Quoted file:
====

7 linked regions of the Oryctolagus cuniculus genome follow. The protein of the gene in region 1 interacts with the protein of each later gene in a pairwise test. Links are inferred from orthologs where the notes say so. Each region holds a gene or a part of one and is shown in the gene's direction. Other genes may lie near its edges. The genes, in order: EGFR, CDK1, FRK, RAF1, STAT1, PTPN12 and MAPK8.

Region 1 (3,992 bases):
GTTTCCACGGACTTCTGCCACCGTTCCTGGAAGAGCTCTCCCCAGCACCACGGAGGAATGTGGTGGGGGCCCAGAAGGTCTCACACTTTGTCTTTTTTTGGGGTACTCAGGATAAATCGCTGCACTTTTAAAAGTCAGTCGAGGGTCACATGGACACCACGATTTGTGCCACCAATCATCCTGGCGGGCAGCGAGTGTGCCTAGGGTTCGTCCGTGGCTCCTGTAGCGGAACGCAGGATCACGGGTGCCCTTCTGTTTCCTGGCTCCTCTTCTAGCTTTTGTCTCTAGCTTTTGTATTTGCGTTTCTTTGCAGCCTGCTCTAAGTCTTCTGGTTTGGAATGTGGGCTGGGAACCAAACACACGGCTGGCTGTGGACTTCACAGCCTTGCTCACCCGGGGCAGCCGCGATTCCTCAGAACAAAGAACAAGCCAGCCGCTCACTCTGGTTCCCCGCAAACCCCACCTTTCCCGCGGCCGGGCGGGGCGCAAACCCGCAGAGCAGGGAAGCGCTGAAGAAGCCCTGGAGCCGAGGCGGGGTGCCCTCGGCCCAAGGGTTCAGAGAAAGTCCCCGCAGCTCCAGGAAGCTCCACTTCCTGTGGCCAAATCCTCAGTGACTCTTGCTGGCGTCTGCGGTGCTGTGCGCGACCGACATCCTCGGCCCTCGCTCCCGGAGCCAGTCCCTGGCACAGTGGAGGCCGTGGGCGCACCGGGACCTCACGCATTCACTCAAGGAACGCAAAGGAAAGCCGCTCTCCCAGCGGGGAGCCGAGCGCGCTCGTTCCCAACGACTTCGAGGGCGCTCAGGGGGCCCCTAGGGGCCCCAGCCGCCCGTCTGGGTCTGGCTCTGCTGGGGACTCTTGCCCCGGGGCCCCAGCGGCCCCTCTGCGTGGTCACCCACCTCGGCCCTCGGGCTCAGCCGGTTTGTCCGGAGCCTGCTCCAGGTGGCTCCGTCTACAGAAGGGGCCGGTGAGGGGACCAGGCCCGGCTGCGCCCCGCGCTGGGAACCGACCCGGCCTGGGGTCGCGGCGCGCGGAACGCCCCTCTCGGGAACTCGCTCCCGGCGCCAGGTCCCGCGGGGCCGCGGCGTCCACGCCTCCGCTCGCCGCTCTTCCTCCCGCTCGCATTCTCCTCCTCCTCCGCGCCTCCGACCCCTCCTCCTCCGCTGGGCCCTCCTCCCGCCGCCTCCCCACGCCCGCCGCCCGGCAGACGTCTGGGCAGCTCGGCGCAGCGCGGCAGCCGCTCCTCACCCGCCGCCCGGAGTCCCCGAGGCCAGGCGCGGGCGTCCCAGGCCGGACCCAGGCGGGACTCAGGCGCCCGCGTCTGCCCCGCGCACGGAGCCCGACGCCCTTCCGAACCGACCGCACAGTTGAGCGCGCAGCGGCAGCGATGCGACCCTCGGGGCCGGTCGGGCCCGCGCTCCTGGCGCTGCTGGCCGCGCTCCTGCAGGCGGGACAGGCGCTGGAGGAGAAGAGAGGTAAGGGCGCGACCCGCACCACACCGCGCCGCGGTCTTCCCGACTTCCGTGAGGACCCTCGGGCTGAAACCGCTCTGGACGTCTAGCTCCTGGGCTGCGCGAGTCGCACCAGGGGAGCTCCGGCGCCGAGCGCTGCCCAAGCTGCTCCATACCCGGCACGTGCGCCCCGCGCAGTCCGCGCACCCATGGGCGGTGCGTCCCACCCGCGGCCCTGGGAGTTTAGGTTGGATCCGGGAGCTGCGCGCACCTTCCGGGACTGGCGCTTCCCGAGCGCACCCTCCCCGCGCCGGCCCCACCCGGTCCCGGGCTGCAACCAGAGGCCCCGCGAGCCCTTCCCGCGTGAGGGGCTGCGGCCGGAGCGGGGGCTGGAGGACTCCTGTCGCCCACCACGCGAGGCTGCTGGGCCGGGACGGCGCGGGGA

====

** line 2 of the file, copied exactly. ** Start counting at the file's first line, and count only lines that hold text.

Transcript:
Region 1 (3,992 bases):